New Squirrel Hill sculpture honors millions who died in Holocaust
Harry Schneider was 2 when he fled with his family into a Polish forest in September 1939, just one day ahead of the German army.
Now 76 and president of the Holocaust Survivors' Association, he can point to the 6 million pop tabs assembled inside the nearly completed “Keeping Tabs” memorial sculpture at Community Day School in Squirrel Hill and find one for each of his grandparents, aunts, uncles and cousins executed by the Gestapo.
“This was a project in faith,” said Head of School Avi Baran Munro. “Each one of these tabs represents a life, an important life. Pittsburgh has great Holocaust education, but they don't really have a central site to celebrate those contributions. We hope this can become that place.”
Crisp autumn leaves cluttered ruddy mounds of soil and discarded bricks where landscapers polished and pruned the new corner park on Wednesday. Artists, architects, donors and school leaders invite the community to a public dedication at 2:30 p.m. Sunday, where visitors can stroll through the sculpture's great glass walls.
Designed by students to mimic the Jewish Star of David, the 18-year project incorporates 6,250 tabs stuffed inside each of its 960 glass blocks stacked in metal sheets 7 to 9 feet high. Years of fundraising, grants and donations funded the construction, sculpture maintenance and an educational endowment, estimated to eventually total approximately$1 million.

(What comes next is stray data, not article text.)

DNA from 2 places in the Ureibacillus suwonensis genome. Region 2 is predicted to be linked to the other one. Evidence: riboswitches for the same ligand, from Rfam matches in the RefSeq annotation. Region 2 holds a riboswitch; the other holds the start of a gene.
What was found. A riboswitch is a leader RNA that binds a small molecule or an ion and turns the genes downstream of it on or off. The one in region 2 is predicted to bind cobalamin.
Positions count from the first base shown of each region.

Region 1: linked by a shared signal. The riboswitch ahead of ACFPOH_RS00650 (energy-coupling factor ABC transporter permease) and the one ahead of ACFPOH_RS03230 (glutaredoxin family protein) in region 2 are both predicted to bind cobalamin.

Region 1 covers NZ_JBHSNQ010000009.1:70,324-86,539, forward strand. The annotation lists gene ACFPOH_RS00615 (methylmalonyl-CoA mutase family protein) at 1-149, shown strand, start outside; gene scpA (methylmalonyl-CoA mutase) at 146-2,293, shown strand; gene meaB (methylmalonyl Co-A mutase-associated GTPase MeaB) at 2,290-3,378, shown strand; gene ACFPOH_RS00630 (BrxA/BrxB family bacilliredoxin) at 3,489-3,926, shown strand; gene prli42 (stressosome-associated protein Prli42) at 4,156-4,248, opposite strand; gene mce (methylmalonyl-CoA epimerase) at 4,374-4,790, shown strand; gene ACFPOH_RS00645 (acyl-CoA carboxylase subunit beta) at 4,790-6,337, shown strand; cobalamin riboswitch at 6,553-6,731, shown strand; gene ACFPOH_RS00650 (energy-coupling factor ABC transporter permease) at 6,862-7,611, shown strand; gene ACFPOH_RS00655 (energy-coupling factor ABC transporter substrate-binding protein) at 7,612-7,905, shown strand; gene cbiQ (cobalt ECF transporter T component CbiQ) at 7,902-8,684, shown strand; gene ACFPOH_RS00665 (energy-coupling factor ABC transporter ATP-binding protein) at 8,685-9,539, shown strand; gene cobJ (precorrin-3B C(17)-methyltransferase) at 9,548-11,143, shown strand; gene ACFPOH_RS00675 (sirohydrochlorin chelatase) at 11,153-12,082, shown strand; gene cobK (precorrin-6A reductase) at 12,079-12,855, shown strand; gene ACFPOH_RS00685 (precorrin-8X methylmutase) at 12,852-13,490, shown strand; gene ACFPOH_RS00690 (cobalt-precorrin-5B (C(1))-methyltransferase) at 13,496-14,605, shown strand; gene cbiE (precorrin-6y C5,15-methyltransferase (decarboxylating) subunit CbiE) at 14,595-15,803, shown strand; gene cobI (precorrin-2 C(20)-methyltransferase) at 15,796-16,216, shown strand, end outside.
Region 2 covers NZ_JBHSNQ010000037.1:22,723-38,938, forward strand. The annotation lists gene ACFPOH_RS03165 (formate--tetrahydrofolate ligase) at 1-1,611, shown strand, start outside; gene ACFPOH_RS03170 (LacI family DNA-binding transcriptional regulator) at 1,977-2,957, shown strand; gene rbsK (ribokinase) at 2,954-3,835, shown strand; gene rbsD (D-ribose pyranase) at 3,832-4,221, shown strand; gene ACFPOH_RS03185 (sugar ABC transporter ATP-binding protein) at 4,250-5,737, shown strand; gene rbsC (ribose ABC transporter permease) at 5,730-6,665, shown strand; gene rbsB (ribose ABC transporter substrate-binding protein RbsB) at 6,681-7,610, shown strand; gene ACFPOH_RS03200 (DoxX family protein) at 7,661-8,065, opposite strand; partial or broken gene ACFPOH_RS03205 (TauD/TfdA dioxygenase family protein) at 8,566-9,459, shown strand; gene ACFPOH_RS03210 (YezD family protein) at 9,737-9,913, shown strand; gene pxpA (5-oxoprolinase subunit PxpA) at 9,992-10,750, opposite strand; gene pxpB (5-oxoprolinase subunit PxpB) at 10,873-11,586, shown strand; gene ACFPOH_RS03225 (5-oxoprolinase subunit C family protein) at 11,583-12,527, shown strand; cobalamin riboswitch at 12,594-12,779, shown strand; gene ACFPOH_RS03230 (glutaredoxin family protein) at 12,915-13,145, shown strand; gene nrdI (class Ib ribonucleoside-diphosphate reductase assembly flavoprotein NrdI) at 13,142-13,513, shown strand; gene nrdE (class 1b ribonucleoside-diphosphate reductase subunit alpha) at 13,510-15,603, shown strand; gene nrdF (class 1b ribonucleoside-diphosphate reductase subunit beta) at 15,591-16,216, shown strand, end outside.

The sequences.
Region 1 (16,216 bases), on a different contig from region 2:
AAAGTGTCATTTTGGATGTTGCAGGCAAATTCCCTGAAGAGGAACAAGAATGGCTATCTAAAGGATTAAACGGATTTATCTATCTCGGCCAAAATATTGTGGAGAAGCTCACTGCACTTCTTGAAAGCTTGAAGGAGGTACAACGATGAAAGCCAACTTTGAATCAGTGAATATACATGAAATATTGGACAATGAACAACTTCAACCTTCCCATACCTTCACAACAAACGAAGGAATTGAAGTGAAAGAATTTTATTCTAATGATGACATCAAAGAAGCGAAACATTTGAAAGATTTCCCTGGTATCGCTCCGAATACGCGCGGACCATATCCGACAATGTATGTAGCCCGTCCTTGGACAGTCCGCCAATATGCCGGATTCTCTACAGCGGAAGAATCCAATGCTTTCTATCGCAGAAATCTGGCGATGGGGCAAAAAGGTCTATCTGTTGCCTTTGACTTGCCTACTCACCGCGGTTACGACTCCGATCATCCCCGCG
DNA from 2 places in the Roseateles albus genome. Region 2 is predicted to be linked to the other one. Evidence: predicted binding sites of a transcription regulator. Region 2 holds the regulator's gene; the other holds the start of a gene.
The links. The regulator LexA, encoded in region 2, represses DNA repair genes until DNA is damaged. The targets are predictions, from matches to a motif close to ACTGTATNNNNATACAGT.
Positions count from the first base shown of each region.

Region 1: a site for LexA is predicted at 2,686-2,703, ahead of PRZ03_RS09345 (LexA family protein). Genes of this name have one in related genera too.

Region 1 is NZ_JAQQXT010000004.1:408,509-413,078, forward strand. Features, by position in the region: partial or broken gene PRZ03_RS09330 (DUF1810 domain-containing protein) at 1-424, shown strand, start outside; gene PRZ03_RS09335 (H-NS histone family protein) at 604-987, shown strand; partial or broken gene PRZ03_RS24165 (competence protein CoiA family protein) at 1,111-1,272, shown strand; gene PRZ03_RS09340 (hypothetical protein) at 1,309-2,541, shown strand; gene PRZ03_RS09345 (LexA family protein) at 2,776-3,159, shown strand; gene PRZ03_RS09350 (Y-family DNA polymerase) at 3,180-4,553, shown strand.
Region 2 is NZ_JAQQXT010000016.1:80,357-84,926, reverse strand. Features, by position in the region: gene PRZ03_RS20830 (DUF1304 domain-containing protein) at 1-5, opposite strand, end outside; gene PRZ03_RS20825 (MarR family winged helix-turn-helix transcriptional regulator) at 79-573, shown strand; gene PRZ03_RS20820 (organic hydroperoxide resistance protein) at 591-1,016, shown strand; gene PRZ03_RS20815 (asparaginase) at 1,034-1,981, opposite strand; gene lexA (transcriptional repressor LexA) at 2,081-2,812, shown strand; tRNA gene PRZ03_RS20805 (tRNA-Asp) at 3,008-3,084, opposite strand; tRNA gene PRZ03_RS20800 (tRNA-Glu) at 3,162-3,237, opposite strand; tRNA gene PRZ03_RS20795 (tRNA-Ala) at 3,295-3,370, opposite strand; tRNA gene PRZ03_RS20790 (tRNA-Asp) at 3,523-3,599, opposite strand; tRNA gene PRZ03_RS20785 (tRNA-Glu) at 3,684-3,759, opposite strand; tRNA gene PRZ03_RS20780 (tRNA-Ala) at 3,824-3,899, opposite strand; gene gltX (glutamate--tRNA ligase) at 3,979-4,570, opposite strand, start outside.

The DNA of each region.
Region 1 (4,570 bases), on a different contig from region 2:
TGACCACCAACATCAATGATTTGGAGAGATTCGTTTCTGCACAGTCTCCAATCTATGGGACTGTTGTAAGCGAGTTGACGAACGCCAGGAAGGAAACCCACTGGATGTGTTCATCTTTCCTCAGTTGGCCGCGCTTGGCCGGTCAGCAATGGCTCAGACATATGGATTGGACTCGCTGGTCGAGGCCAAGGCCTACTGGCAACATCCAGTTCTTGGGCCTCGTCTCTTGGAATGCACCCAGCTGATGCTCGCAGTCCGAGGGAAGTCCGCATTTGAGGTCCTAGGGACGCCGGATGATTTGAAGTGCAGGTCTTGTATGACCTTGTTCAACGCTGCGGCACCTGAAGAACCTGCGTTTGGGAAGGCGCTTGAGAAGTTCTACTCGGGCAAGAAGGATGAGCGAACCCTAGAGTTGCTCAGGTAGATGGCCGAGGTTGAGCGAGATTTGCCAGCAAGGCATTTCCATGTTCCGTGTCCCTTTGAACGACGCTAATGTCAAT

The project took root almost two decades ago when history teacher Bill Walter encouraged students to collect the throwaway metal, incorporating clusters of tab collections sent from across the region to demonstrate for youngsters the gravity of 6 million Jewish deaths. Five years later, fish tanks filled to their brims with tabs lined a classroom wall and Munro decided something should be done.
“You can't throw them out once you've attached this meaning to them,” she said. “That would be so wrong.”
Students worked with artist-in-residence Elena Hiatt Houlihan to conceptualize their ideas, and years later, with architect Alan Dunn to refine the design and develop the sculpture's complex structural framework.
“When you walk through the star, there's a disorienting effect that happens that just adds to the unreality of what took place,” Dunn said. “It could never relate to what happened in the Holocaust, but in a way it lends a subtle, isolating level to what was already a pretty powerful metaphor.”
Clutching a small handbag woven with the tiny metallic tabs, lead donor Nancy Tuckfelt stood with her husband, Gary, watching the ruckus and taking it all in.
The pair helped their daughter, then in first grade, collect the tabs and learn her lessons. Years later, on a school trip to Poland and Israel, Tuckfelt said she felt a stronger pull.
“It's hard to conceive what 6 million is until you see something like this,” her husband said.
Squinting through the sun, Walter, now retired, points to a green tab, flush to the glass with the weight of so many others.
“We counted so many of them. We counted them for years, and after a while it seems routine,” he said. “But then you spot one a little different, an odd color or size. It's unique just like they were, and it hits you all over again — this represents somebody who died.”
Megan Harris is a staff writer for Trib Total Media. She can be reached at 412-388-5815 or email@example.com.